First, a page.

2. Answer the questions (poor forecasters answer the wrong question)
  3. Base rate awareness (inside vs outside view; the outside view sees a question as an instance of a wider set of questions)
  4. Inferring wisely (combine consistent and inconsistent evidence)
  5. Tracking news and adjust your forecast (belief updating by small frequent adjustment was the strongest mark of accurate forecasts)

We have investigated these approaches

  • To understand the super-forecasting literature and its potential value to O&A
  • to get some hand-on experience with this approach (how to set it up, run it, monitor it and evaluate it) and
  • to train the project team members in carrying out a forecasting activity.

Outcomes of this project include:

  • a better understanding of the forecasting process.
  • The development of a software platform designed for forecasting exercises
  • the comparison between forecasting and foresighting activities
  • an appreciation of the potential benefits and challenges involved in porting the learning to decision-makers and stakeholders as a part of an OF outreach process.

In addition, we also use and undertake


4. Historical Data Analysis

Insight into the future can be gleaned from an understanding of the past. Historical data, such as catch data, can be used to calibrate models (e.g. ecosystem models) that are in turn used to forecast possible futures. The Ocean Futures team has assembled a database of Australian historical catch data that is available for use.

This database consists of Australian commonwealth and state catch records, by species for a wide range of fisheries. Information in the annual Australian Fisheries Statistics, published by ABARES these reports provide detailed production, fishery profiles and gear, employment and trade data in this series since 1991. Prior to that the annual Commonwealth Australian Bureau of Statistics provide statistical information from Federation in 1901 to the present, including data on the volume and value of production from state and Commonwealth fisheries. They also provide data on the volume and value of Australian fisheries trade (export/imports) by destination, source and product;  profiles of Commonwealth and state fisheries and state aquaculture covering selected species, fishing method and number of license holders is also covered; employment; fisheries revenue and post-harvest information.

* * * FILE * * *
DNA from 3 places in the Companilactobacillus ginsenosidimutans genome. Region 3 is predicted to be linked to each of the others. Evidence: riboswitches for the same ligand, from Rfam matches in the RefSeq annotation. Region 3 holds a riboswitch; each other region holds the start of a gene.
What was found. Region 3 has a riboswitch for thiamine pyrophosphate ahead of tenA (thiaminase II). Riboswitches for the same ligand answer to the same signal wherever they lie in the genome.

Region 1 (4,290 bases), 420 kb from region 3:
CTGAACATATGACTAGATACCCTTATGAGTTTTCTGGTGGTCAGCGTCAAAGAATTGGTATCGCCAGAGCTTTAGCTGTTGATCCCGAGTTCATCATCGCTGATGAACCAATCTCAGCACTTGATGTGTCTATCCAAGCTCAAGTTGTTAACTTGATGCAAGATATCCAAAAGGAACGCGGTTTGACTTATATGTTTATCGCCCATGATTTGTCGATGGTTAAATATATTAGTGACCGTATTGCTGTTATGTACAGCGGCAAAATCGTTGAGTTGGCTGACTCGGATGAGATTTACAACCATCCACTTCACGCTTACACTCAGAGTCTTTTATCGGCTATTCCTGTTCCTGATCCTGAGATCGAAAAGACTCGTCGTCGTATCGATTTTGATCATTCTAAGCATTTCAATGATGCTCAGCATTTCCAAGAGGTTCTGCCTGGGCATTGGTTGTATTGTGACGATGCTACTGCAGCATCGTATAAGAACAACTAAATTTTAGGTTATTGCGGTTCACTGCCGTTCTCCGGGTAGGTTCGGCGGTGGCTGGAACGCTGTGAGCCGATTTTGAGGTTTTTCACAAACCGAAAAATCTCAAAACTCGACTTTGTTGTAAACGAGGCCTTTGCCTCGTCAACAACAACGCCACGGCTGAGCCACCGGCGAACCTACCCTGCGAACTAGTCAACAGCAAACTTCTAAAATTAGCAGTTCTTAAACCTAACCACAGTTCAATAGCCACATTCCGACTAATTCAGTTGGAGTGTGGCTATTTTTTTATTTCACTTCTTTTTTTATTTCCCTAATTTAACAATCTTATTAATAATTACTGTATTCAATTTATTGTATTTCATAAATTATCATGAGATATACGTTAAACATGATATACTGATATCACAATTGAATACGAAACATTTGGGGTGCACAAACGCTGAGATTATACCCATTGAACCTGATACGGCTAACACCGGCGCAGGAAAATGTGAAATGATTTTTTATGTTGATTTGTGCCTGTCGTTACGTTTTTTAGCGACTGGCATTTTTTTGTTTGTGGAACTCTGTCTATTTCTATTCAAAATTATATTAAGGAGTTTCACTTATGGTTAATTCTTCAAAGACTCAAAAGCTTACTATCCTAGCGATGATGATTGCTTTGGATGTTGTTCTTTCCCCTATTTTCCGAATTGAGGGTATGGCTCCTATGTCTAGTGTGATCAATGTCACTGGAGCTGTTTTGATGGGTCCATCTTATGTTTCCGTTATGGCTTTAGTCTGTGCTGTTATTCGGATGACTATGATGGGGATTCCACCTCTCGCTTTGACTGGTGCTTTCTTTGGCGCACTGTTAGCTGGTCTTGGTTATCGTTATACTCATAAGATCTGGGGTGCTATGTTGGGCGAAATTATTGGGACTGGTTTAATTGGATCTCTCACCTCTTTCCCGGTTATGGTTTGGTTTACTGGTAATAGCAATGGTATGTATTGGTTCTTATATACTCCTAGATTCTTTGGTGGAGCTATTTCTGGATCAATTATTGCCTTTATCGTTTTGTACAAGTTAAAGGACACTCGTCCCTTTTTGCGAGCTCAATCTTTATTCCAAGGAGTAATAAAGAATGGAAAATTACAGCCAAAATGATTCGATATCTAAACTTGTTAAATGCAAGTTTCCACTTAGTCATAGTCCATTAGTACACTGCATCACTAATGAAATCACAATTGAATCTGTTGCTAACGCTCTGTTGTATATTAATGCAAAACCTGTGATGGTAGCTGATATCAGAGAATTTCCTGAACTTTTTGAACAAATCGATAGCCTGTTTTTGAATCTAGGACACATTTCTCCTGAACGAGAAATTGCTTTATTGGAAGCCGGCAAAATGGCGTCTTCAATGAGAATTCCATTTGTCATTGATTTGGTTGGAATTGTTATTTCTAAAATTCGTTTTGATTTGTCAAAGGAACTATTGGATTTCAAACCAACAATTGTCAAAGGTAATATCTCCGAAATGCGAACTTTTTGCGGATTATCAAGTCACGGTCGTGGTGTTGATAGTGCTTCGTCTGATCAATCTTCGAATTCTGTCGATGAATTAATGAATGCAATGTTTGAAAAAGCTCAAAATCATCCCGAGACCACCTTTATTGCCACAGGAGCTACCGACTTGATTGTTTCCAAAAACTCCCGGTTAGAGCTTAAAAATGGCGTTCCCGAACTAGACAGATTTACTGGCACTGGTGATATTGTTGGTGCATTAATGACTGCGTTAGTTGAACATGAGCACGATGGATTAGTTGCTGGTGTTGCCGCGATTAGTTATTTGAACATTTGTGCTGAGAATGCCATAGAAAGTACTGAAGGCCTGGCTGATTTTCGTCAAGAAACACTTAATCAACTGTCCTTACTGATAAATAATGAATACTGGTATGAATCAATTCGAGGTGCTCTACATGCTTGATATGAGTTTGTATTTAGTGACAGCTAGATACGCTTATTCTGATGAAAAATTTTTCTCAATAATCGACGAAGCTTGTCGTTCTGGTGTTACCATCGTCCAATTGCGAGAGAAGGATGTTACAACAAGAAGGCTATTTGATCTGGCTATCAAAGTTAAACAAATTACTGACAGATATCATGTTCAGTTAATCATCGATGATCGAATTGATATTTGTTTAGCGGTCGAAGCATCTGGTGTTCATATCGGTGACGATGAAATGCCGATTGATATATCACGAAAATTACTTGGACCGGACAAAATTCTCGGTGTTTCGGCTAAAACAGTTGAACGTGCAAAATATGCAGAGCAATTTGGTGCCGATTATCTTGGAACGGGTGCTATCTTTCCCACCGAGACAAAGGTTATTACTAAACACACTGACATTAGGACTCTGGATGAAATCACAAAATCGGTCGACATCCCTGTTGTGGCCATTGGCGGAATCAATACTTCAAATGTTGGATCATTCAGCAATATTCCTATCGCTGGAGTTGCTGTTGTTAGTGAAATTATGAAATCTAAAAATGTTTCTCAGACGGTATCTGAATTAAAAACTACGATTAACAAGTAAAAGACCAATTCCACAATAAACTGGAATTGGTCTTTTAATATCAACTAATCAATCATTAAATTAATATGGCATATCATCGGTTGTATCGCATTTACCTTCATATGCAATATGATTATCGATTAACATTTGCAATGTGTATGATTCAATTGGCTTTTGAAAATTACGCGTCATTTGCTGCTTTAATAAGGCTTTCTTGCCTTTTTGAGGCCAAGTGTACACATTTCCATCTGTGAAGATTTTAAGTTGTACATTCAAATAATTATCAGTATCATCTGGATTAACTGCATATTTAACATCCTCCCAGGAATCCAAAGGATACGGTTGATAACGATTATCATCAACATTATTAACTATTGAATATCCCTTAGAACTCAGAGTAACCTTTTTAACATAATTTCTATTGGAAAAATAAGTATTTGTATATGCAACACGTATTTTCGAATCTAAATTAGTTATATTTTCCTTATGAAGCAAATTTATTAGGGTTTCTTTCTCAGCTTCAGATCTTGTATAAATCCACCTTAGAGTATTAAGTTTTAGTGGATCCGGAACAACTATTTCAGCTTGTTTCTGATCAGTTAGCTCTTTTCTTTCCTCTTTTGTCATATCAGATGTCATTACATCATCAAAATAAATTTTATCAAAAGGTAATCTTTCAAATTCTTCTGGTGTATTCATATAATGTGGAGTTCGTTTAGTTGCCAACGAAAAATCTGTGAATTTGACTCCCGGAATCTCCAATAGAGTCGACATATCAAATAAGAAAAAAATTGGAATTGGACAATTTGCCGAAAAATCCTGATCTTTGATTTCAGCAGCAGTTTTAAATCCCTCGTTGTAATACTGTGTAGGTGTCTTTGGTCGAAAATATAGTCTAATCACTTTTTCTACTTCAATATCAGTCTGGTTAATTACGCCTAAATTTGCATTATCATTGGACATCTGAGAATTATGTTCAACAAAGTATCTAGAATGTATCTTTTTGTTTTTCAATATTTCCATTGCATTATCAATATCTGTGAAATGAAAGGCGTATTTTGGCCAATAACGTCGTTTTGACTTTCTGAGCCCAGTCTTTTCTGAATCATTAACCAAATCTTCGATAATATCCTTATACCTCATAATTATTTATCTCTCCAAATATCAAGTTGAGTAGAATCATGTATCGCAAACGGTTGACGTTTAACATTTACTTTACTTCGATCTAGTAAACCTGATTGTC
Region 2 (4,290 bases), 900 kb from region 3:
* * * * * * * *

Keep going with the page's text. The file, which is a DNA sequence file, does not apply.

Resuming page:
Useful reading

  1. Lotze, H. K. and B. Worm (2009). Historical baselines for large marine animals. Trends in Ecology and Evolution 24(5): 254-262.
  2. Peck, M. A., C. Arvanitidis, M. Butensch€on, D. M. Canu, E. Chatzinikolaou, A. Cucco, P. Domenici, J. A. Fernandes, L. Gasche, K. B. Huebert, M. Hufnagl, M. C. Jones, A. Kempf, F. Keyl, M. Maar, S. Mahevas, P. Marchal, D. Nicolas, J. K. Pinnegar, E. Rivot, S. Rochette, A. F. Sell, M. Sinerchia, C. Solidoro, P. J. Somerfield, L. R. Teal, M. Travers-Trolet and K. E. v. d. Wolfshaar (2016). Projecting changes in the distribution and productivity of living marine resources: A critical review of the suite of modelling approaches used in the large European project VECTORS. Estuarine, Coastal and Shelf Sciences:

5. Workshops and Surveys

Insight into perspectives and expectations from different stakeholder groups is critical in understanding and projecting alternative futures. For example, our team surveyed recreational fishers to explore how they might adapt to changes (van Putten et al. 2017).  Workshops and surveys can be used to gather information and develop conceptual models. They have also been used to

  • explore the views of society about the year 2050 (see 2050 Focus Group Feedback_v2), based on workshops in Hobart, Melbourne and Canberra in 2012 and 2013 (see also (Boschetti et al., 2014)).
  • Study the general attitudes towards in the future in the Australian population (Boschetti et al., 2016b)
  • Study the consistency of mental models of climate change in relation to climate policy choices (Richert et al., 2017)
  • Study the Australian citizens’ perception of the future resilience of Australian cities (Boschetti et al., 2016a)


  1. Boschetti, F., Fulton, E., Grigg, N., 2014. Citizens’ Views of Australia’s Future to 2050. Sustainability 7, 222-247.
  2. Boschetti, F., Gaffier, C., Price, J., 2016a. Citizens’ Perception of the Resilience of Australian cities. Sustainability Science submitted.
  3. Boschetti, F., Price, J., Walker, I., 2016b. Myths of the future and scenario archetypes. Technological Forecasting and Social Change 111, 76-85.
  4. Richert, C., Boschetti, F., Walker, I., Price, J., Grigg, N., 2017. Testing the consistency between goals and policies for sustainable development: mental models of how the world works today are inconsistent with mental models of how the world will work in the future. Sustainability Science 12, 45-64.
  5. van Putten, I. E., S. Jennings, A. J. Hobday, R. H. Bustamante, L. X. C. Dutra, S. Frusher, E. A. Fulton, M. Haward, E. É. Plagányi, L. Thomas and G. Pecl (2017). Recreational fishing in a time of rapid ocean change. Marine Policy 76: 167-177